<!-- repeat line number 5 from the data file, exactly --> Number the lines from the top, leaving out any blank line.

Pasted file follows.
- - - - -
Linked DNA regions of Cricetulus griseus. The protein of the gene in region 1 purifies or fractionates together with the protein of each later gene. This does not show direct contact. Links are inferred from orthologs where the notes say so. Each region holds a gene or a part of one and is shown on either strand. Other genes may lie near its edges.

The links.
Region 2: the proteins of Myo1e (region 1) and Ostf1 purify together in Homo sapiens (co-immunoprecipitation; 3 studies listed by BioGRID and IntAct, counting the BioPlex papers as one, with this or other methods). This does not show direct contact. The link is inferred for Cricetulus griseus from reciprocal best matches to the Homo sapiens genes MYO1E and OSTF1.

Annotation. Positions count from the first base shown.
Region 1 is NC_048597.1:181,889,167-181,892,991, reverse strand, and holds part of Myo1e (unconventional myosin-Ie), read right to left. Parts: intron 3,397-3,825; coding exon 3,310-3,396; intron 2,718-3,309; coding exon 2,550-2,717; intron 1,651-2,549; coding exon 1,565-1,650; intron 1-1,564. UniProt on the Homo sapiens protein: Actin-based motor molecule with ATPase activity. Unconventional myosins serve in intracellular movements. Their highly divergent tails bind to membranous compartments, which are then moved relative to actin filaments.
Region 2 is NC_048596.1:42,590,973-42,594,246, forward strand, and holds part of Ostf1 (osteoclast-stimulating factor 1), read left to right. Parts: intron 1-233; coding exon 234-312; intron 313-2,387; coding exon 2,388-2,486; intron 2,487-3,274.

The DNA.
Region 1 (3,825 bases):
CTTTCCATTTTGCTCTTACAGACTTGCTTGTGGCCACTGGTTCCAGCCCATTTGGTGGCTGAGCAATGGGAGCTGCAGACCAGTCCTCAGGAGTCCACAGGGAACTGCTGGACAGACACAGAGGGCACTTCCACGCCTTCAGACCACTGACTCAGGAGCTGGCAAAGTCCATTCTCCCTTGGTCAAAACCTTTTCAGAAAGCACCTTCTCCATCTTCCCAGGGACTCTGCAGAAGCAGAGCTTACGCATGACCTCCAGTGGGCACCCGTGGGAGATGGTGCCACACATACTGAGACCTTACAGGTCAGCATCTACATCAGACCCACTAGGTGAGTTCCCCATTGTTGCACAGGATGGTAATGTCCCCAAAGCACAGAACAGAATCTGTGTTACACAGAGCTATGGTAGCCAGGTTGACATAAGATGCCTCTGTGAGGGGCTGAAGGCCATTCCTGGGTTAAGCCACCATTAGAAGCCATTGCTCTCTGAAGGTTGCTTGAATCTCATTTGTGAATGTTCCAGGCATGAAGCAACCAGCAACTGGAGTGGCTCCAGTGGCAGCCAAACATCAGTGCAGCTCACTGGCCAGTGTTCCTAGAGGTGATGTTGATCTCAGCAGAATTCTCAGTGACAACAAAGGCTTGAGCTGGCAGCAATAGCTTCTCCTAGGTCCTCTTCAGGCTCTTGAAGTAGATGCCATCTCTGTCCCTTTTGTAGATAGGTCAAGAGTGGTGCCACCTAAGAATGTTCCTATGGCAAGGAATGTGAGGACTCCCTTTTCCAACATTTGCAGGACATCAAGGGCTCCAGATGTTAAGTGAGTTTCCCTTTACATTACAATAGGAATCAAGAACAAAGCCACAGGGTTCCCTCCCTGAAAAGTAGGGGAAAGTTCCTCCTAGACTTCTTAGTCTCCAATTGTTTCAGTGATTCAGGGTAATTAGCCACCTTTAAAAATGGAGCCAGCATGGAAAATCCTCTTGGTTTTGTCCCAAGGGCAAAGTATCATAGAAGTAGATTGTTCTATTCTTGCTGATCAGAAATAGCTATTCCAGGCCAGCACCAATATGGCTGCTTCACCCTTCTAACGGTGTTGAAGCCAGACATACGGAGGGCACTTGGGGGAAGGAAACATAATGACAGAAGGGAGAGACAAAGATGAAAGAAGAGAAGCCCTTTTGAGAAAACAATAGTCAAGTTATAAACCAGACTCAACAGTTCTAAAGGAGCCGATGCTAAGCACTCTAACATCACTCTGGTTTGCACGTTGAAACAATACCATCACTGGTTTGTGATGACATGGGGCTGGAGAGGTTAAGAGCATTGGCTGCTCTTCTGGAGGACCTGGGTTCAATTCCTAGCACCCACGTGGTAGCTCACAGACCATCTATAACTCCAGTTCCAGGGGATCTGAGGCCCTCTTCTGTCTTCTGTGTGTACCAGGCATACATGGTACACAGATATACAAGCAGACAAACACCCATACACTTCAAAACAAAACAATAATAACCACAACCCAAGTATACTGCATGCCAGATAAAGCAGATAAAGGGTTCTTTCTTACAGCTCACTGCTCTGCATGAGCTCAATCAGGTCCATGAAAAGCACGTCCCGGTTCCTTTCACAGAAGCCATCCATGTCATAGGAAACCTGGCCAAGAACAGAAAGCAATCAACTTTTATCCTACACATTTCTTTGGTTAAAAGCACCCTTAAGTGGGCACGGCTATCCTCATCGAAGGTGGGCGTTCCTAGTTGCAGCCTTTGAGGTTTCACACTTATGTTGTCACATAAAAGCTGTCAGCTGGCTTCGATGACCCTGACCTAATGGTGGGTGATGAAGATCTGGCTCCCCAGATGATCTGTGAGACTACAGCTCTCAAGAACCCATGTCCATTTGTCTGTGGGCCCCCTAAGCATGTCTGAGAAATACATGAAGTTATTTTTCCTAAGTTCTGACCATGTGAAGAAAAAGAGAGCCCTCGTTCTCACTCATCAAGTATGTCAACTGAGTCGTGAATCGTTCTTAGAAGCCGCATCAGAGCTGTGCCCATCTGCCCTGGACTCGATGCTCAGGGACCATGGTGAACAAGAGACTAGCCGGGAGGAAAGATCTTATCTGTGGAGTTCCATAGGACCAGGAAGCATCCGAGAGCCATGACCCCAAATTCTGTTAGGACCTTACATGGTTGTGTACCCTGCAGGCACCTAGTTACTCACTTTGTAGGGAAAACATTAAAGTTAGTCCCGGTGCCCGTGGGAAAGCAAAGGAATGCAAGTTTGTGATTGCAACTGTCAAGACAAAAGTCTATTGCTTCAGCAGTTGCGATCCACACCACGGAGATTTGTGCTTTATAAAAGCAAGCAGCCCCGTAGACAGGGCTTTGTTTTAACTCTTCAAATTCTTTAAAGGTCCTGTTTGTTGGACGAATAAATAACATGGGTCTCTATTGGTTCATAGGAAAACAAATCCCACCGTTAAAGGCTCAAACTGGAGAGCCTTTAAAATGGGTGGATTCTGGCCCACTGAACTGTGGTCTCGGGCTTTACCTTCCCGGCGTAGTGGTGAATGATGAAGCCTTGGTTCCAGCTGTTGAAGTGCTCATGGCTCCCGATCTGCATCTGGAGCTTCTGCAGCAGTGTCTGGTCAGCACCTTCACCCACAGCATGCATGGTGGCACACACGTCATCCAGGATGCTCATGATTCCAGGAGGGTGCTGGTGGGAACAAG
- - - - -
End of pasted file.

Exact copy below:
Region 1 is NC_048597.1:181,889,167-181,892,991, reverse strand, and holds part of Myo1e (unconventional myosin-Ie), read right to left. Parts: intron 3,397-3,825; coding exon 3,310-3,396; intron 2,718-3,309; coding exon 2,550-2,717; intron 1,651-2,549; coding exon 1,565-1,650; intron 1-1,564. UniProt on the Homo sapiens protein: Actin-based motor molecule with ATPase activity. Unconventional myosins serve in intracellular movements. Their highly divergent tails bind to membranous compartments, which are then moved relative to actin filaments.